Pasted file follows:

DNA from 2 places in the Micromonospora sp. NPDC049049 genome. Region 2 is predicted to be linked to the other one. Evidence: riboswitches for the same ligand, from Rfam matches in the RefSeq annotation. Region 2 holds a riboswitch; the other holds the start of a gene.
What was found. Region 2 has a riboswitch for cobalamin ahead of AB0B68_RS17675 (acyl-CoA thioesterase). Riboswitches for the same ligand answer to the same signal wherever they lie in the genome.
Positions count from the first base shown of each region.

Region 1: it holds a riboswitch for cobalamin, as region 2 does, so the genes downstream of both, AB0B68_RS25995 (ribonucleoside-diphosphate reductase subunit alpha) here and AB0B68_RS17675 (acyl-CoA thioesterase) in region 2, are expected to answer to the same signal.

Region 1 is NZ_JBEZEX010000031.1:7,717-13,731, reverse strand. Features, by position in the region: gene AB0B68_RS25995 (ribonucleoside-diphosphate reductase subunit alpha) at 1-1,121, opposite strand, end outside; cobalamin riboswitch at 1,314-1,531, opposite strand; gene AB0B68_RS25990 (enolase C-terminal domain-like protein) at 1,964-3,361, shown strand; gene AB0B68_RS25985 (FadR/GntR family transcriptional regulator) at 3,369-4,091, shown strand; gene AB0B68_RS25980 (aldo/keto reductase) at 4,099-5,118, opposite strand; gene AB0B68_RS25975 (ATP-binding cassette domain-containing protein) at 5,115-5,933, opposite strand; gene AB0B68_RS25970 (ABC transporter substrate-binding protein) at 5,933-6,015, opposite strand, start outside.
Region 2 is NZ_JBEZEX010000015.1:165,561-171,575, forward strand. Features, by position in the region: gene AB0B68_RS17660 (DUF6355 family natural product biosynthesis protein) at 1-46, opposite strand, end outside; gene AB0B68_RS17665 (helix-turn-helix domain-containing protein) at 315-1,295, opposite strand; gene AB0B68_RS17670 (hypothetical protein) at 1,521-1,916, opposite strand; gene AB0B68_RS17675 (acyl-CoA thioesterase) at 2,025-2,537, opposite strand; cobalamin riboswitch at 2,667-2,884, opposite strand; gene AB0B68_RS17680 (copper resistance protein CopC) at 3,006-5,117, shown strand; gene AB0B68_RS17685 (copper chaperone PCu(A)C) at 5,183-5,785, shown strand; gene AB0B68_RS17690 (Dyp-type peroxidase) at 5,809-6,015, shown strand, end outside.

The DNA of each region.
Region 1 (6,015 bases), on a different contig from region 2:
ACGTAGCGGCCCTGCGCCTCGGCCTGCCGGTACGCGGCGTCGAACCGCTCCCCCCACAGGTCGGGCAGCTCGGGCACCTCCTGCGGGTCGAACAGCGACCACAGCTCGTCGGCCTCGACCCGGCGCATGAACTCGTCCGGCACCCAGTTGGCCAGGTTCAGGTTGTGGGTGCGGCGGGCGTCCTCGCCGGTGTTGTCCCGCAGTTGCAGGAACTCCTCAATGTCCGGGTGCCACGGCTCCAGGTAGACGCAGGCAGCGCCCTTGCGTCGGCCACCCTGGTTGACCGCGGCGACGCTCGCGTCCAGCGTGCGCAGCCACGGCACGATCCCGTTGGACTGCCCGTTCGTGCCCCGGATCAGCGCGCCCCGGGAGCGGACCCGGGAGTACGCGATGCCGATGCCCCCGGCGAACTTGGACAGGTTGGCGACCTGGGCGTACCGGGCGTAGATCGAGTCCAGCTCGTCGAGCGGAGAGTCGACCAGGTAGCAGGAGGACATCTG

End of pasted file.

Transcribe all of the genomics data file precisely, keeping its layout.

DNA from 2 places in the Micromonospora sp. NPDC049049 genome. Region 2 is predicted to be linked to the other one. Evidence: riboswitches for the same ligand, from Rfam matches in the RefSeq annotation. Region 2 holds a riboswitch; the other holds the start of a gene.
What was found. Region 2 has a riboswitch for cobalamin ahead of AB0B68_RS17675 (acyl-CoA thioesterase). Riboswitches for the same ligand answer to the same signal wherever they lie in the genome.
Positions count from the first base shown of each region.

Region 1: it holds a riboswitch for cobalamin, as region 2 does, so the genes downstream of both, AB0B68_RS25995 (ribonucleoside-diphosphate reductase subunit alpha) here and AB0B68_RS17675 (acyl-CoA thioesterase) in region 2, are expected to answer to the same signal.

Region 1 is NZ_JBEZEX010000031.1:7,717-13,731, reverse strand. Features, by position in the region: gene AB0B68_RS25995 (ribonucleoside-diphosphate reductase subunit alpha) at 1-1,121, opposite strand, end outside; cobalamin riboswitch at 1,314-1,531, opposite strand; gene AB0B68_RS25990 (enolase C-terminal domain-like protein) at 1,964-3,361, shown strand; gene AB0B68_RS25985 (FadR/GntR family transcriptional regulator) at 3,369-4,091, shown strand; gene AB0B68_RS25980 (aldo/keto reductase) at 4,099-5,118, opposite strand; gene AB0B68_RS25975 (ATP-binding cassette domain-containing protein) at 5,115-5,933, opposite strand; gene AB0B68_RS25970 (ABC transporter substrate-binding protein) at 5,933-6,015, opposite strand, start outside.
Region 2 is NZ_JBEZEX010000015.1:165,561-171,575, forward strand. Features, by position in the region: gene AB0B68_RS17660 (DUF6355 family natural product biosynthesis protein) at 1-46, opposite strand, end outside; gene AB0B68_RS17665 (helix-turn-helix domain-containing protein) at 315-1,295, opposite strand; gene AB0B68_RS17670 (hypothetical protein) at 1,521-1,916, opposite strand; gene AB0B68_RS17675 (acyl-CoA thioesterase) at 2,025-2,537, opposite strand; cobalamin riboswitch at 2,667-2,884, opposite strand; gene AB0B68_RS17680 (copper resistance protein CopC) at 3,006-5,117, shown strand; gene AB0B68_RS17685 (copper chaperone PCu(A)C) at 5,183-5,785, shown strand; gene AB0B68_RS17690 (Dyp-type peroxidase) at 5,809-6,015, shown strand, end outside.

The DNA of each region.
Region 1 (6,015 bases), on a different contig from region 2:
ACGTAGCGGCCCTGCGCCTCGGCCTGCCGGTACGCGGCGTCGAACCGCTCCCCCCACAGGTCGGGCAGCTCGGGCACCTCCTGCGGGTCGAACAGCGACCACAGCTCGTCGGCCTCGACCCGGCGCATGAACTCGTCCGGCACCCAGTTGGCCAGGTTCAGGTTGTGGGTGCGGCGGGCGTCCTCGCCGGTGTTGTCCCGCAGTTGCAGGAACTCCTCAATGTCCGGGTGCCACGGCTCCAGGTAGACGCAGGCAGCGCCCTTGCGTCGGCCACCCTGGTTGACCGCGGCGACGCTCGCGTCCAGCGTGCGCAGCCACGGCACGATCCCGTTGGACTGCCCGTTCGTGCCCCGGATCAGCGCGCCCCGGGAGCGGACCCGGGAGTACGCGATGCCGATGCCCCCGGCGAACTTGGACAGGTTGGCGACCTGGGCGTACCGGGCGTAGATCGAGTCCAGCTCGTCGAGCGGAGAGTCGACCAGGTAGCAGGAGGACATCTG